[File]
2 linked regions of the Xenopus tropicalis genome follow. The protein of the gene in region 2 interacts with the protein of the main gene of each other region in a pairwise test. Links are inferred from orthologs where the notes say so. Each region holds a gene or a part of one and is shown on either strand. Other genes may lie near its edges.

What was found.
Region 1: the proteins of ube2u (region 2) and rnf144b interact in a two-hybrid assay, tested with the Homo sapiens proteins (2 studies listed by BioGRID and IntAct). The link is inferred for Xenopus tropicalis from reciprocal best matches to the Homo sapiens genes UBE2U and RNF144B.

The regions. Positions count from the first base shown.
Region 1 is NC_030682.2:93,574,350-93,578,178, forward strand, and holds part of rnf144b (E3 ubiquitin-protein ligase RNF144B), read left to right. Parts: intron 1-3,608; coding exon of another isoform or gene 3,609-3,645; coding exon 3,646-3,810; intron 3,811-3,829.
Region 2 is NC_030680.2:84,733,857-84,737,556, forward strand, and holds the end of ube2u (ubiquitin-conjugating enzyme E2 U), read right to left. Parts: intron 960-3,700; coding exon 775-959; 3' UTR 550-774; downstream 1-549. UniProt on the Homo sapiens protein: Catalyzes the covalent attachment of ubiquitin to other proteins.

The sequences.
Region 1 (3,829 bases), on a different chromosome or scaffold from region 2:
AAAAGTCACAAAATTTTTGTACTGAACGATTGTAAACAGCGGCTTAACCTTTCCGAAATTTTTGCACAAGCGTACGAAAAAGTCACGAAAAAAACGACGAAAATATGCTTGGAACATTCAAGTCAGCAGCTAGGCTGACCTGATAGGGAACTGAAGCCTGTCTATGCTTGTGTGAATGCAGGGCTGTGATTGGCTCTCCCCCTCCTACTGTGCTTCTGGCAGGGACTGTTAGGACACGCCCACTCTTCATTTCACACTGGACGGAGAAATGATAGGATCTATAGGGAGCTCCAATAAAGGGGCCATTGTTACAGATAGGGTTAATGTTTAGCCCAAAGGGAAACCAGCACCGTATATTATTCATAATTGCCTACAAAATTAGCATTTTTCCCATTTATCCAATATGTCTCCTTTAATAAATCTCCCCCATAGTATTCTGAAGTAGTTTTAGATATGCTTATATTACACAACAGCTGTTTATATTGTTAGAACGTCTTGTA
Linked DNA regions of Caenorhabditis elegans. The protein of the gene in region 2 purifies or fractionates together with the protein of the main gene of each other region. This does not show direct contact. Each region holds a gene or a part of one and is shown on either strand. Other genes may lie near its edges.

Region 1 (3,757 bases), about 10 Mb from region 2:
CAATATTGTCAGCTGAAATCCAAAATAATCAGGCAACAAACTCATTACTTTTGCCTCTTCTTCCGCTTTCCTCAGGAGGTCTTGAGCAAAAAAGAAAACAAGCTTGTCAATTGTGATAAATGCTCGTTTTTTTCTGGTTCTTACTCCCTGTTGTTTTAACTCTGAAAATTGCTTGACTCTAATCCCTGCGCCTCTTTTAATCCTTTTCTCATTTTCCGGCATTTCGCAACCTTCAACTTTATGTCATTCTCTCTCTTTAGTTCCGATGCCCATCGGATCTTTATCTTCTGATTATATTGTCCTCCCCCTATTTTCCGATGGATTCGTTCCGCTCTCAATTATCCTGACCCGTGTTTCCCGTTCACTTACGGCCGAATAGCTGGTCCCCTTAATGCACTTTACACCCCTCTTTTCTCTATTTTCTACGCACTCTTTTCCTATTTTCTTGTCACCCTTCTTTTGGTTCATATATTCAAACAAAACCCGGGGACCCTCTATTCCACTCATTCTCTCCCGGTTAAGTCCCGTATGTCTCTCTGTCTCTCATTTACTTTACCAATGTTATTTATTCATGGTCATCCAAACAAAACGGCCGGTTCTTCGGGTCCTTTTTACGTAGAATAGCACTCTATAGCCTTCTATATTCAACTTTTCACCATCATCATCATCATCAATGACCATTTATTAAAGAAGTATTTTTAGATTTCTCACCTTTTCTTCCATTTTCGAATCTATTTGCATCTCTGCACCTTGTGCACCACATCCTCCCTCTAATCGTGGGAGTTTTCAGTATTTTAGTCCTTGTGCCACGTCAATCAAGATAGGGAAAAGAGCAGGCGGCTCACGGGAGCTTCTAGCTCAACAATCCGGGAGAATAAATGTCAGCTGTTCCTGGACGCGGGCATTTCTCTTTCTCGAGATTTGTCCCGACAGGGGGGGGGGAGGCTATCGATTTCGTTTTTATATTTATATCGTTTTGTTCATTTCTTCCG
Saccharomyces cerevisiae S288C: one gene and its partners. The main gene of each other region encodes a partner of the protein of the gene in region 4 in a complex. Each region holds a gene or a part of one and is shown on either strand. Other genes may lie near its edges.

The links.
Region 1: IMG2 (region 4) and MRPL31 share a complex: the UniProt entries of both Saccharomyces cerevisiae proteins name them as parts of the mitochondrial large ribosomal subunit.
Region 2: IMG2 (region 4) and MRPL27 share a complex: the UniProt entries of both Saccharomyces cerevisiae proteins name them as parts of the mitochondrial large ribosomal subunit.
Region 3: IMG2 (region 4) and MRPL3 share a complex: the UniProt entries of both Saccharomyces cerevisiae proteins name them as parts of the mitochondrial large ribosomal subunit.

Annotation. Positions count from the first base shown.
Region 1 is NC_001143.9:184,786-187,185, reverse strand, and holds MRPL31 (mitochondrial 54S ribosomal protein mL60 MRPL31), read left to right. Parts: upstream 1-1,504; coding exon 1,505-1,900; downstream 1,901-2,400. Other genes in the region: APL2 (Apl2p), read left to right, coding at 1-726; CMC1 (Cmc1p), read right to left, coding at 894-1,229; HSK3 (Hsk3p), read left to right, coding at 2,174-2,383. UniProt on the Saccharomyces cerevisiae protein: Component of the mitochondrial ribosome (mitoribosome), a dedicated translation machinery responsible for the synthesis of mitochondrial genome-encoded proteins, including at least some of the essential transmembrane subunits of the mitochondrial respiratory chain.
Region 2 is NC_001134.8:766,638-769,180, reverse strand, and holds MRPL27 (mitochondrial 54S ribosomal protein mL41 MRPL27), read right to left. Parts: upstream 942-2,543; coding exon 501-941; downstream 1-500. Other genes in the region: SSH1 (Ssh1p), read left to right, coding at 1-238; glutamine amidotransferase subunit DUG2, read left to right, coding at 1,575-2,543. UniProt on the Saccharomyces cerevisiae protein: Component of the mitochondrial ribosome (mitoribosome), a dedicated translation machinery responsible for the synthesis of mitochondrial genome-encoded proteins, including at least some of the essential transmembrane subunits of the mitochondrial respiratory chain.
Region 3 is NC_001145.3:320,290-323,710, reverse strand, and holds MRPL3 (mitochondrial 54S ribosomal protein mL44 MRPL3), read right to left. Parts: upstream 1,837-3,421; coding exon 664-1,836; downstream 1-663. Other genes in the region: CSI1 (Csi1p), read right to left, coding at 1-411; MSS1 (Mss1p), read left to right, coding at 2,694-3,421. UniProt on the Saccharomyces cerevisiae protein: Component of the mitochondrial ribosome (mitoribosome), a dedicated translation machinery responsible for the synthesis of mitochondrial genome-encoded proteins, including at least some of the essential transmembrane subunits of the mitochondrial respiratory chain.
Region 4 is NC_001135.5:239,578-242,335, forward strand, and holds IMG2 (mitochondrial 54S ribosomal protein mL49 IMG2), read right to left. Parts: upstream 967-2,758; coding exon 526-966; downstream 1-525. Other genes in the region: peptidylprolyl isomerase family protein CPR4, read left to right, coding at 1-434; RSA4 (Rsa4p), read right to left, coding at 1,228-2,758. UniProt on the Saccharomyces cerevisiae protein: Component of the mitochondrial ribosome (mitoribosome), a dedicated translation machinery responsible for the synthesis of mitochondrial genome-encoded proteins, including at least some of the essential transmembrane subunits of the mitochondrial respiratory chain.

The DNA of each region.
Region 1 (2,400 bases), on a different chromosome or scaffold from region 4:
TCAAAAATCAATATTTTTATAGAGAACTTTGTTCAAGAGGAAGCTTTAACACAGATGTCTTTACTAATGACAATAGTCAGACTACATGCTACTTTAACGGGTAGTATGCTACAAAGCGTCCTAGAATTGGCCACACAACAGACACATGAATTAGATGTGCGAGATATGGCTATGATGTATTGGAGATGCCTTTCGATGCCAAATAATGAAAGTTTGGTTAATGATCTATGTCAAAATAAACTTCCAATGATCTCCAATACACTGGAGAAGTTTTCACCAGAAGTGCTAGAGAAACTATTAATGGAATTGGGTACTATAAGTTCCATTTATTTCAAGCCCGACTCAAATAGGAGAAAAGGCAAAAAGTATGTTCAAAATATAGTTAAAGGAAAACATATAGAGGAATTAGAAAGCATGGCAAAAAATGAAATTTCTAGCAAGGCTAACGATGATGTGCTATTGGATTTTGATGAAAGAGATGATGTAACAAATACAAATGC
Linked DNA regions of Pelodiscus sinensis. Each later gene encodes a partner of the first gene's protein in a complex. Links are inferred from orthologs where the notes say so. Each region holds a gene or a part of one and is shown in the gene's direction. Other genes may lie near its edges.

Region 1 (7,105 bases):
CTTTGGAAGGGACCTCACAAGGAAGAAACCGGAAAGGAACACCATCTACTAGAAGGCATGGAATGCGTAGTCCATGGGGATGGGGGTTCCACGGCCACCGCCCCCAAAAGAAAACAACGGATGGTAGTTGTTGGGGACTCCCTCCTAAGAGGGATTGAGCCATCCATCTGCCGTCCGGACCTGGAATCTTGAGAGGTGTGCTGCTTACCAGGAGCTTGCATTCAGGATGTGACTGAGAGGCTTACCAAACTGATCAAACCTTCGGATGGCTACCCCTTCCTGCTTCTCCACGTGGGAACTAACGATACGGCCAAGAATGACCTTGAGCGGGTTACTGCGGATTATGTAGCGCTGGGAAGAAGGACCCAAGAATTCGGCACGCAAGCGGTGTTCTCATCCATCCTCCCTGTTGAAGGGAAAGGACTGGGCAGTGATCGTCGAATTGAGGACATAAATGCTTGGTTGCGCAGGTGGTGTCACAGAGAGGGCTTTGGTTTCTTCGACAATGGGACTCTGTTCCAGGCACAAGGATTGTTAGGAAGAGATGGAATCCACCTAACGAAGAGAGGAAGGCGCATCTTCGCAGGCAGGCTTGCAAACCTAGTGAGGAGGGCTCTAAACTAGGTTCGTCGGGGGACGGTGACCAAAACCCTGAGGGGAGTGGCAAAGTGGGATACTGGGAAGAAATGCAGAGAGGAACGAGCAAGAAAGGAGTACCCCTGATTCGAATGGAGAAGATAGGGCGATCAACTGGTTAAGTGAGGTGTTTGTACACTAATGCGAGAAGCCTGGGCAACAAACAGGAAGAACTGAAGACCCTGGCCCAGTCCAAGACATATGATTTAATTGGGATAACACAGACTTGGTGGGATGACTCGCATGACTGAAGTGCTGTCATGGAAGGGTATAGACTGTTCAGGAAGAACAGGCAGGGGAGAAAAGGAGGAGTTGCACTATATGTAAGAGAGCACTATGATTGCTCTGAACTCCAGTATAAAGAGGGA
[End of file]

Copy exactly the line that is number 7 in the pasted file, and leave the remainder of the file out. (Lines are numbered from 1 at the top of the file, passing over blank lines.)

The sequences.